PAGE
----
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A recap on bovine pinkeye

Its later in the summer than usual, but pinkeye has really got going this month, with some local mobs unfortunately experiencing high disease levels in not just young stock but cow and bull mobs. Where we have traditionally regarded pinkeye as a self-limiting process, with little intervention needed; no-one can ignore that occurrence and severity appears to be increasing, and prevention and treatment strategies are needed to prevent serious production, and sale value losses.


It is important to consider the range of treatment options and their relative efficacy and cost when determining how to best address pinkeye in your cattle. Likewise, treatment choice will depend on severity of the cases and number of animals involved. Note the main reasons for treatment failure are delayed intervention and inappropriate route or frequency of treatment.

*Special treatments: in very high value stock, temporary surgical closure of the eyelids to promote healing and reduce scaring risk can be considered.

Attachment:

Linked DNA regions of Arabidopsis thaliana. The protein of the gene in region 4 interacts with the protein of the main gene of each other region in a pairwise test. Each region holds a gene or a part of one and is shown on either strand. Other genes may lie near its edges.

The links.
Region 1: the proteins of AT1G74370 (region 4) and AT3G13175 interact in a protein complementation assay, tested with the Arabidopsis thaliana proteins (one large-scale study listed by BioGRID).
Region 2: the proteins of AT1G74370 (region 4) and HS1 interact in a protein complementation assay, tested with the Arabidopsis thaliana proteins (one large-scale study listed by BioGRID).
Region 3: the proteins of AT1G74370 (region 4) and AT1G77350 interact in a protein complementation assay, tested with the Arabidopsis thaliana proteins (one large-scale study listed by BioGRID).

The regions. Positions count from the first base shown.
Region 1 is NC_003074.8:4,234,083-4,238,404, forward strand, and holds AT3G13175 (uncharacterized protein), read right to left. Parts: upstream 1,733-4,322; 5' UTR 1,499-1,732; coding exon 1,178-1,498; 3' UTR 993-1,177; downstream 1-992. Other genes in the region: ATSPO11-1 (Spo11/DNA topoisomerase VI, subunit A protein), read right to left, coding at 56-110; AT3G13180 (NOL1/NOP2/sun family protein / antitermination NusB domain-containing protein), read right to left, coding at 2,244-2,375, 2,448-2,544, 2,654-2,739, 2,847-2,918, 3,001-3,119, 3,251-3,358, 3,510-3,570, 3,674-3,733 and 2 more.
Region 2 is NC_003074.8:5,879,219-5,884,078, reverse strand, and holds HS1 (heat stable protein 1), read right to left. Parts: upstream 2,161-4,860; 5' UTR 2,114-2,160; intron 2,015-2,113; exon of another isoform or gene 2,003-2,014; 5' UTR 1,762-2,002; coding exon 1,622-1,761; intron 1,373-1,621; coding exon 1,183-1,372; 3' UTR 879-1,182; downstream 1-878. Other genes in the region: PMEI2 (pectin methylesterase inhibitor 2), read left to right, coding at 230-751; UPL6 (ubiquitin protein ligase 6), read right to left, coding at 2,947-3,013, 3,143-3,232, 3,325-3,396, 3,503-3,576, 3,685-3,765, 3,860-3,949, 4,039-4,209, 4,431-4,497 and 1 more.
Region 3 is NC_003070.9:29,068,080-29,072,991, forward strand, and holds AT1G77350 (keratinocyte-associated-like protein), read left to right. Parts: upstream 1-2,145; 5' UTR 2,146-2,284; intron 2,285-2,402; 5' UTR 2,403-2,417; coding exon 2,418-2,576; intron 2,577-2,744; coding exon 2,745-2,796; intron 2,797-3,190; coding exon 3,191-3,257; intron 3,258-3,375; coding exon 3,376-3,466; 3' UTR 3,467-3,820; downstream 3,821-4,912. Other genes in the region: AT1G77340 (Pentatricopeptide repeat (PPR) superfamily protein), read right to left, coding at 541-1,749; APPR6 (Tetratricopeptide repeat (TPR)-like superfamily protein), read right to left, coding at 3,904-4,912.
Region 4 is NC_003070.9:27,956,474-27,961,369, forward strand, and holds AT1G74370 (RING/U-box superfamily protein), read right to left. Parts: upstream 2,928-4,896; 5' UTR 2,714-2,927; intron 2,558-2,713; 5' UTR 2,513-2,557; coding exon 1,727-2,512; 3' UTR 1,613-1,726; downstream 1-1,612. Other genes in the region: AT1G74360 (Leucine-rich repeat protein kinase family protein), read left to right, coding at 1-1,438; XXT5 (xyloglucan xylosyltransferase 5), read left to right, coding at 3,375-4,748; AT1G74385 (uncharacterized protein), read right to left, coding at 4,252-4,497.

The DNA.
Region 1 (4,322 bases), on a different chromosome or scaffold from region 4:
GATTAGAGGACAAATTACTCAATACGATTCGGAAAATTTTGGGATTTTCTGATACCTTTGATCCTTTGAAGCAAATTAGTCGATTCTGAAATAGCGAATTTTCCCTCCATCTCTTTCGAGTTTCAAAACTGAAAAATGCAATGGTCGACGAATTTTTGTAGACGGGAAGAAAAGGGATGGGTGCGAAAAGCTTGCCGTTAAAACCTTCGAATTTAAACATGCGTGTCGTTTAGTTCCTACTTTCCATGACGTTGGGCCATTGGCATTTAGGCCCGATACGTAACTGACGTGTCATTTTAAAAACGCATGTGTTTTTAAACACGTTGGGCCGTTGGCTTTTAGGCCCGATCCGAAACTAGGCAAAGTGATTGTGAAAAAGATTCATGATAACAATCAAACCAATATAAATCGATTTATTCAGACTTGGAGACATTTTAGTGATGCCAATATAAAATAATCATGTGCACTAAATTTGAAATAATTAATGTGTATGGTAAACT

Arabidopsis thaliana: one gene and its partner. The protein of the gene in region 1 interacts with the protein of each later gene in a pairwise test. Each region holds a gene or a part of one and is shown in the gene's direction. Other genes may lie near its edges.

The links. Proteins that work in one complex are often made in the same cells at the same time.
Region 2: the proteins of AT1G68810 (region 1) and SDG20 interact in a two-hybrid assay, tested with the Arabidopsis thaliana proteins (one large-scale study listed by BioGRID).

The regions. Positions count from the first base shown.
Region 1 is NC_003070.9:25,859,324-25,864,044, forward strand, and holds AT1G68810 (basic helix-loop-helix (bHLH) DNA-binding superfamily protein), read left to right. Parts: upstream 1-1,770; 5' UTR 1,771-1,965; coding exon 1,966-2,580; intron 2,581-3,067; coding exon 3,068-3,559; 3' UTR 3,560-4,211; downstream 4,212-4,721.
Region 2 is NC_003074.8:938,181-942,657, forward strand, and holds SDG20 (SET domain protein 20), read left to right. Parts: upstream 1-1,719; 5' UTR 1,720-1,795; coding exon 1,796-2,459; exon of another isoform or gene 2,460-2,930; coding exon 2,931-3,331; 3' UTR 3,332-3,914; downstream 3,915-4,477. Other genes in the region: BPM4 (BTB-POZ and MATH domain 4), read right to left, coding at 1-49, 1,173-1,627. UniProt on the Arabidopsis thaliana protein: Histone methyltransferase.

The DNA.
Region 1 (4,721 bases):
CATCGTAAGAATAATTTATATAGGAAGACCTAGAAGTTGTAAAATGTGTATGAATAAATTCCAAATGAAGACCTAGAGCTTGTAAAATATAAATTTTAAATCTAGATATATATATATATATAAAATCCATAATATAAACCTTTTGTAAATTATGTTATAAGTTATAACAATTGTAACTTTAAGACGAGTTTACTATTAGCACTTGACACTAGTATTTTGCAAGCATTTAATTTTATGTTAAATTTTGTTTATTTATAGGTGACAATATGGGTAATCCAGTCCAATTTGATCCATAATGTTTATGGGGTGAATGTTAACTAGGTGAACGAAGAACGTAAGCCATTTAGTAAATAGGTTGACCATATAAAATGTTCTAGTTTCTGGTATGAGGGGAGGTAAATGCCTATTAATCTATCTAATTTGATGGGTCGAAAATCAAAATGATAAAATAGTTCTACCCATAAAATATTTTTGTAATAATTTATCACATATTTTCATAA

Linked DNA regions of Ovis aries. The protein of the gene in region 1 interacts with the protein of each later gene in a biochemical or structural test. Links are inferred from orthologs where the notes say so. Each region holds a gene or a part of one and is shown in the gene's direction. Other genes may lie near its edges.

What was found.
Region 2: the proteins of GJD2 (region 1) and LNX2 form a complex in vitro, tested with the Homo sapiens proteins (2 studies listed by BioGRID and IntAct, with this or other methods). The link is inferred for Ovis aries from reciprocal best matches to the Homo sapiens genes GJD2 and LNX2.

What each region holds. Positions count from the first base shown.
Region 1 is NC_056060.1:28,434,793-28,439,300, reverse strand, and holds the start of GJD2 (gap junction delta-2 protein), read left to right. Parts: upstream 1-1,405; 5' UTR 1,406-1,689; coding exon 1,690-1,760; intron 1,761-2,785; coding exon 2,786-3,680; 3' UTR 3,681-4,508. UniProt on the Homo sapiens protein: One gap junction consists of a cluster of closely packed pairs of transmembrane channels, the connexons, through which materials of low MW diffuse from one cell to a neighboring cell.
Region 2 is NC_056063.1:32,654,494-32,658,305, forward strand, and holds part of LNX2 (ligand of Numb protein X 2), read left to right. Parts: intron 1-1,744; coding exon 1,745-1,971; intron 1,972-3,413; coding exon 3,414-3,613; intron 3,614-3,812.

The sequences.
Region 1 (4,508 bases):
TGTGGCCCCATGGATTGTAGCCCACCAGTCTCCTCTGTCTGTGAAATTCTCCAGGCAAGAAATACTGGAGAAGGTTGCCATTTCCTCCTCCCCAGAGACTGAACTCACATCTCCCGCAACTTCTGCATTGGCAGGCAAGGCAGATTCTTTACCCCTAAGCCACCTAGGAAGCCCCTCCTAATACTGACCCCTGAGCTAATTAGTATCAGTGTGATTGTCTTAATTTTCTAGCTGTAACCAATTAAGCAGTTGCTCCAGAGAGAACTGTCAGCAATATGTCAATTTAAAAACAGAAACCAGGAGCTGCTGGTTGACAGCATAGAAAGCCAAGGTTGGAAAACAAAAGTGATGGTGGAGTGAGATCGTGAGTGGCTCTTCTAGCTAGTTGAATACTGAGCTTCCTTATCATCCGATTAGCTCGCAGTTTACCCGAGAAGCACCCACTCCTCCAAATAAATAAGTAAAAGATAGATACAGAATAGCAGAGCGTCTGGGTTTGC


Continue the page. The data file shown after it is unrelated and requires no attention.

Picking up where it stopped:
General Prevention

Pinkeye is a multifactorial disease . Key risk factors include; dry dusty conditions, high fly burden, immunocompromised stock and young stock. Prevention strategies include:

  1. Vaccination – Piliguard single dose, complete at least 6 weeks before risk period begins (realistically this means completing at calf marking if preparing for an early wean). Unfortunately, this only protects against one of the many causative strains, but with lack of other effective options it is the cornerstone of prevention. Autogenous (custom made to specific farm pathogens) are now available, but the trials we have done have not found them to be protective.

  2. Fly prevention is vital especially in high intensity situations like drought feed pads and early weaning. Pour-on insecticides (eg: Coopers Easy Dose) can offer up to 6 weeks protection and are relatively cheap on a per head basis. Fly traps are also worthwhile in intensive feeding scenarios.

  3. Reduce environmental irritants (water down yards and feed pads)

  4. Consider supplementing with injectable Vitamin ADE in early weaning and drought feeding cases where access to green feed is limited


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